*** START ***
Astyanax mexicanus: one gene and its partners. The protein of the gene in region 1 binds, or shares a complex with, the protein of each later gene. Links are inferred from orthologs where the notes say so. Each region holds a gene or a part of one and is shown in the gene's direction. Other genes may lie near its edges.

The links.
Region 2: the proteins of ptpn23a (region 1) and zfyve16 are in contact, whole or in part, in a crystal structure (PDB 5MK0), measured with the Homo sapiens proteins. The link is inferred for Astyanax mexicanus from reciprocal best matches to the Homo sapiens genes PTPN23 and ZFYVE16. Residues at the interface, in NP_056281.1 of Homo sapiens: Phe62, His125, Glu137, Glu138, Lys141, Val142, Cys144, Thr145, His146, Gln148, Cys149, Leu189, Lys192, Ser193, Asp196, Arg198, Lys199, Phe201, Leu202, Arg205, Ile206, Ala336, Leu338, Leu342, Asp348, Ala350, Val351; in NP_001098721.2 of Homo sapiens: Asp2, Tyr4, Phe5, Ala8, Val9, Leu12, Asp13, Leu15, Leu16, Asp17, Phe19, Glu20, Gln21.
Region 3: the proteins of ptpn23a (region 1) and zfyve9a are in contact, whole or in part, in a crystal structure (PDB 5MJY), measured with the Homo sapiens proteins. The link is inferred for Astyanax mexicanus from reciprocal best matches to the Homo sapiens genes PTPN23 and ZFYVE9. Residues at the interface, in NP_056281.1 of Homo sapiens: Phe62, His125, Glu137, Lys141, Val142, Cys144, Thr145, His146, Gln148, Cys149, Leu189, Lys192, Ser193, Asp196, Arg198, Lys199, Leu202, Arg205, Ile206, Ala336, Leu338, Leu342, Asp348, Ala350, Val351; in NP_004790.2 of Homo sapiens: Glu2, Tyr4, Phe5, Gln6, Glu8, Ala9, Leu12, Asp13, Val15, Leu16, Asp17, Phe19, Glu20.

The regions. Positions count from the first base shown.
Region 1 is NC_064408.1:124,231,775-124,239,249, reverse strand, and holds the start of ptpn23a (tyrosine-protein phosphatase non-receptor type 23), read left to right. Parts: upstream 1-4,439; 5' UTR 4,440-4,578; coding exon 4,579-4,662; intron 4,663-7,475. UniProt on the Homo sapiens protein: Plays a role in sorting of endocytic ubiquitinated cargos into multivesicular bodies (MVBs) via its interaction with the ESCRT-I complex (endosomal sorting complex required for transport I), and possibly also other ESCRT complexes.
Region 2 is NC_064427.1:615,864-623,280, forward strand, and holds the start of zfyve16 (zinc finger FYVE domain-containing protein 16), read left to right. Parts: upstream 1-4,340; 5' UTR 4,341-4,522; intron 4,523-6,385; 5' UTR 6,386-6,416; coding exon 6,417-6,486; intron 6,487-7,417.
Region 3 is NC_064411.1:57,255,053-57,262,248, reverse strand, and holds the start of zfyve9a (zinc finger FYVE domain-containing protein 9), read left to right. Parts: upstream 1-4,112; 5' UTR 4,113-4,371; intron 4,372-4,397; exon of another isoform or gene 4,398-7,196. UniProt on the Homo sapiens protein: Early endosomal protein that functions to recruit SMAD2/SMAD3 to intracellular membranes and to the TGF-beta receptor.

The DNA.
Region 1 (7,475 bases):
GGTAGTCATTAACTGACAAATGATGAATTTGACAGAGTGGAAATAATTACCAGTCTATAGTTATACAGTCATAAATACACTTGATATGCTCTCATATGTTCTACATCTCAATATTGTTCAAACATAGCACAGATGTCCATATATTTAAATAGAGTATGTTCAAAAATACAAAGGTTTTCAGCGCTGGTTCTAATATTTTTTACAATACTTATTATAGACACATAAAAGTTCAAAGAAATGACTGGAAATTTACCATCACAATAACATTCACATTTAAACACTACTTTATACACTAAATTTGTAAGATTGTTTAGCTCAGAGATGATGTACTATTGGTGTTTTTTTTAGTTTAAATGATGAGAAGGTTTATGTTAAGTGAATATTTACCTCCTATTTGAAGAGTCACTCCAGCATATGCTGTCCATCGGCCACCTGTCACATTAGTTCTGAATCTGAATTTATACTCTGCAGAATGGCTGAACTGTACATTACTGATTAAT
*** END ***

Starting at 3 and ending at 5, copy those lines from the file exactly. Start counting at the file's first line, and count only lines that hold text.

Region 2: the proteins of ptpn23a (region 1) and zfyve16 are in contact, whole or in part, in a crystal structure (PDB 5MK0), measured with the Homo sapiens proteins. The link is inferred for Astyanax mexicanus from reciprocal best matches to the Homo sapiens genes PTPN23 and ZFYVE16. Residues at the interface, in NP_056281.1 of Homo sapiens: Phe62, His125, Glu137, Glu138, Lys141, Val142, Cys144, Thr145, His146, Gln148, Cys149, Leu189, Lys192, Ser193, Asp196, Arg198, Lys199, Phe201, Leu202, Arg205, Ile206, Ala336, Leu338, Leu342, Asp348, Ala350, Val351; in NP_001098721.2 of Homo sapiens: Asp2, Tyr4, Phe5, Ala8, Val9, Leu12, Asp13, Leu15, Leu16, Asp17, Phe19, Glu20, Gln21.
Region 3: the proteins of ptpn23a (region 1) and zfyve9a are in contact, whole or in part, in a crystal structure (PDB 5MJY), measured with the Homo sapiens proteins. The link is inferred for Astyanax mexicanus from reciprocal best matches to the Homo sapiens genes PTPN23 and ZFYVE9. Residues at the interface, in NP_056281.1 of Homo sapiens: Phe62, His125, Glu137, Lys141, Val142, Cys144, Thr145, His146, Gln148, Cys149, Leu189, Lys192, Ser193, Asp196, Arg198, Lys199, Leu202, Arg205, Ile206, Ala336, Leu338, Leu342, Asp348, Ala350, Val351; in NP_004790.2 of Homo sapiens: Glu2, Tyr4, Phe5, Gln6, Glu8, Ala9, Leu12, Asp13, Val15, Leu16, Asp17, Phe19, Glu20.

The regions. Positions count from the first base shown.